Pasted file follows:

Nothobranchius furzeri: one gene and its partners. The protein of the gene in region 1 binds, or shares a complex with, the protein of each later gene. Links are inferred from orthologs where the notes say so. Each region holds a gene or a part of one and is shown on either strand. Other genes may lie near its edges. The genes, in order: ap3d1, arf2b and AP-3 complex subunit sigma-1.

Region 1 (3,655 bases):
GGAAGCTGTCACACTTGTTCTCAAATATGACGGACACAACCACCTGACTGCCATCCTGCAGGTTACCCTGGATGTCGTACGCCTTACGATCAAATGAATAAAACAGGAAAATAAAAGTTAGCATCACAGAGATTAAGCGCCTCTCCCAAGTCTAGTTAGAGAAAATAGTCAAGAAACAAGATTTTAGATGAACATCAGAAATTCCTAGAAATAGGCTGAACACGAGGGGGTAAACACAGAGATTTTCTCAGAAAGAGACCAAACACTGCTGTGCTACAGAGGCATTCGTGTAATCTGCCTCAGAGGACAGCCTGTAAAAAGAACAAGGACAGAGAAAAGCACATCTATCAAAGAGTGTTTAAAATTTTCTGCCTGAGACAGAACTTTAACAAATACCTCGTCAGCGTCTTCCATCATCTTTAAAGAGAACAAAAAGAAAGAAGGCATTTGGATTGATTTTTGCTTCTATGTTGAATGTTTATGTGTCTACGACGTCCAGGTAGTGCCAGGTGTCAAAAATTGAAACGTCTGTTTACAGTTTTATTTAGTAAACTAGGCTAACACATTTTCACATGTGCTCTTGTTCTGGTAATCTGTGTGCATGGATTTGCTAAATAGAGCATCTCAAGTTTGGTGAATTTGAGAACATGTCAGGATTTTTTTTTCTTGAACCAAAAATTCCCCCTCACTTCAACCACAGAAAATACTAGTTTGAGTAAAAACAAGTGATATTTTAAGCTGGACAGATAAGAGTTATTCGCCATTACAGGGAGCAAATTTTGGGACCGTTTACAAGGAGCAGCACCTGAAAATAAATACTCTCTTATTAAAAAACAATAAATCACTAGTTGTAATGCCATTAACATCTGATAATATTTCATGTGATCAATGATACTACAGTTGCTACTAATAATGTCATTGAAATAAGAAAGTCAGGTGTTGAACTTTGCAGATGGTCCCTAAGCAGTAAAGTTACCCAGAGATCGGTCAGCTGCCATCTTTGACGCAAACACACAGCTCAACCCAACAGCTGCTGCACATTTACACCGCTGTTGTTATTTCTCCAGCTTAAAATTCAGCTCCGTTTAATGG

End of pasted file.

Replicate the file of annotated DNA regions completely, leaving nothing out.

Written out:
Nothobranchius furzeri: one gene and its partners. The protein of the gene in region 1 binds, or shares a complex with, the protein of each later gene. Links are inferred from orthologs where the notes say so. Each region holds a gene or a part of one and is shown on either strand. Other genes may lie near its edges. The genes, in order: ap3d1, arf2b and AP-3 complex subunit sigma-1.

Region 1 (3,655 bases):
GGAAGCTGTCACACTTGTTCTCAAATATGACGGACACAACCACCTGACTGCCATCCTGCAGGTTACCCTGGATGTCGTACGCCTTACGATCAAATGAATAAAACAGGAAAATAAAAGTTAGCATCACAGAGATTAAGCGCCTCTCCCAAGTCTAGTTAGAGAAAATAGTCAAGAAACAAGATTTTAGATGAACATCAGAAATTCCTAGAAATAGGCTGAACACGAGGGGGTAAACACAGAGATTTTCTCAGAAAGAGACCAAACACTGCTGTGCTACAGAGGCATTCGTGTAATCTGCCTCAGAGGACAGCCTGTAAAAAGAACAAGGACAGAGAAAAGCACATCTATCAAAGAGTGTTTAAAATTTTCTGCCTGAGACAGAACTTTAACAAATACCTCGTCAGCGTCTTCCATCATCTTTAAAGAGAACAAAAAGAAAGAAGGCATTTGGATTGATTTTTGCTTCTATGTTGAATGTTTATGTGTCTACGACGTCCAGGTAGTGCCAGGTGTCAAAAATTGAAACGTCTGTTTACAGTTTTATTTAGTAAACTAGGCTAACACATTTTCACATGTGCTCTTGTTCTGGTAATCTGTGTGCATGGATTTGCTAAATAGAGCATCTCAAGTTTGGTGAATTTGAGAACATGTCAGGATTTTTTTTTCTTGAACCAAAAATTCCCCCTCACTTCAACCACAGAAAATACTAGTTTGAGTAAAAACAAGTGATATTTTAAGCTGGACAGATAAGAGTTATTCGCCATTACAGGGAGCAAATTTTGGGACCGTTTACAAGGAGCAGCACCTGAAAATAAATACTCTCTTATTAAAAAACAATAAATCACTAGTTGTAATGCCATTAACATCTGATAATATTTCATGTGATCAATGATACTACAGTTGCTACTAATAATGTCATTGAAATAAGAAAGTCAGGTGTTGAACTTTGCAGATGGTCCCTAAGCAGTAAAGTTACCCAGAGATCGGTCAGCTGCCATCTTTGACGCAAACACACAGCTCAACCCAACAGCTGCTGCACATTTACACCGCTGTTGTTATTTCTCCAGCTTAAAATTCAGCTCCGTTTAATGG